ALP activity experiment indicated that different levels of TNF-α dose-dependently inhibited hPDLSC osteogenesis (Fig. 2E), and 20ng/ml TNF-α inhibition was the most significant. However, different concentrations of triptolide could promote the osteogenesis of hPDLSCs, among which 10− 11M had the most significant effect and could reverse the inhibition of the activity of ALP that was induced by TNF-α. Therefore, subsequent experiments were carried out at concentration of 20ng/ml TNF-α and/or 10− 11M triptolide.

Triptolide restores osteogenesis in hPDLSCs inhibited by TNF-α

ALP staining showed that hPDLSCs staining degree of TNF-α stimulation was lighter than that of control group and TNF-α + triptolide group, however, the staining degree of the latter two groups was similar (Fig. 3A). Triptolide had been shown to be a reversal of TNF-α-induced inhibition of osteogenesis in hPDLSCs. The quantitative experiments of ALP activity showed similar results (Fig. 3B).

Fig. 3
figure 3

Effects of TNF-α and triptolide on ALP activity and mineralized nodule deposition of hPDLSCs. (A) ALP staining under control, TNF-α, TNF-α (20ng/ml) and triptolide (10− 11M) treatment after osteogenic induction for 7 days. (B) ALP activity under control, TNF-α, TNF-α (20ng/ml) and triptolide (10− 11M) treatment for 7 days. (C) Formation of mineralized nodules under control (ab), TNF-α (cd), TNF-α (20ng/ml) and triptolide (10− 11M) (ef) treatment for 21 days. (D) Extracellular matrix mineralisation was assessed at OD562

The number and size of mineralised nodules were smaller in the TNF-α-treated group than in the control and TNF-α + triptolide groups, as shown by Alizarin red staining (Fig. 3C and D).

Triptolide reverses TNF-α-induced decrease in the expression of osteogenesis-related m-RNA and proteins in hPDLSCs

After 7 days of osteogenic induction, the expression of osteogenesis-associated genes ALP, RUNX2, and COL1 m-RNA was detected in hPDLSCs. (Fig. 4C, E, G). In those treated with TNF-α, related genes were found to become downregulated. In those treated with TNF-α + triptolide, related genes were found to become upregulated. Subsequently, a similar trend was observed in the western blot assay of the osteogenesis-related proteins ALP, RUNX2 and COL1 (Fig. 4A), and the gray value analysis of their bands showed statistically significant differences (Fig. 4B, D, F).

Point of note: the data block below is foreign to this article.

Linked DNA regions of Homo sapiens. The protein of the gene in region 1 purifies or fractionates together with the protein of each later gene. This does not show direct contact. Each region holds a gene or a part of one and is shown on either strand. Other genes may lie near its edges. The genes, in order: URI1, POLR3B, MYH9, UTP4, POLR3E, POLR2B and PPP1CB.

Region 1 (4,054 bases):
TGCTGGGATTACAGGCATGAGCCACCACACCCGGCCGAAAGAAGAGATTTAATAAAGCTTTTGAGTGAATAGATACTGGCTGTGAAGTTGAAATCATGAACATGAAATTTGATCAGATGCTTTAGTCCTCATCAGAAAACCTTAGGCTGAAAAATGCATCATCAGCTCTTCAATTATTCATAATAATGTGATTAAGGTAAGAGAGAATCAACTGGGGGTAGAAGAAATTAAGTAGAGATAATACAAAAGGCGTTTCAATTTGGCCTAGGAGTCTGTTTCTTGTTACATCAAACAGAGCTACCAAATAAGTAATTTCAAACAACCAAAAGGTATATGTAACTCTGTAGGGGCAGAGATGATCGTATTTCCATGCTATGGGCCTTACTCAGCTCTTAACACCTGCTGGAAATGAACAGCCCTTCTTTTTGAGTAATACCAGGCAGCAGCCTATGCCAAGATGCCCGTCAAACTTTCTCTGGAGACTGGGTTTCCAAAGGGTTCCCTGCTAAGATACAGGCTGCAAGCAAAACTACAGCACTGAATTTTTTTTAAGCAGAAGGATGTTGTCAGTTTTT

Fig. 4
figure 4

Triptolide rescues TNF-α-induced inhibition of osteogenesis in hPDLSCs. (A) Western blot assay for ALP, RUNX2 and COL1 protein expression in hPDLSCs after osteogenic induction for 7 days under control, TNF-α, TNF-α (20ng/ml) and triptolide (10− 11M) treatment. (B) Semi-quantitative analysis of ALP protein levels in hPDLSCs. (C) Relative expression of ALP mRNA. (D) Semi-quantitative analysis of RUNX2 protein levels in hPDLSCs. (E) Relative expression of RUNX2 mRNA. (F) Semi-quantitative analysis of COL1 protein levels in hPDLSCs. (G) Relative expression of COL1 mRNA. The blots were cut prior to hybridisation with antibodies during blotting

Triptolide reduces the expression of inflammatory cytokines induced by TNF-α in hPDLSC

To examine the anti-inflammatory ability of triptolide on TNF-α-treated hPDLSCs, the m-RNA expression of IL-6 and IL-8 were also examined (Fig. 5A and B). After TNF-α treatment, the RT-qPCR results indicated a significant increase in IL-6 and IL-8 m-RNA expression. However, the m-RNA expression level of IL-6 and IL-8 in the TNF-α + Triptolide group was significantly lower than that in the group treated with TNF-α alone.

Fig. 5
figure 5

Triptolide reduces the level of inflammatory factors induced by TNF-α in hPDLSCs. (A) Relative IL-6 mRNA expression in hPDLSCs after osteogenic induction for 7 days under control, TNF-α, TNF-α (20ng/ml) and triptolide (10− 11M) treatment. (B) Relative expression of IL-8 mRNA in hPDLSCs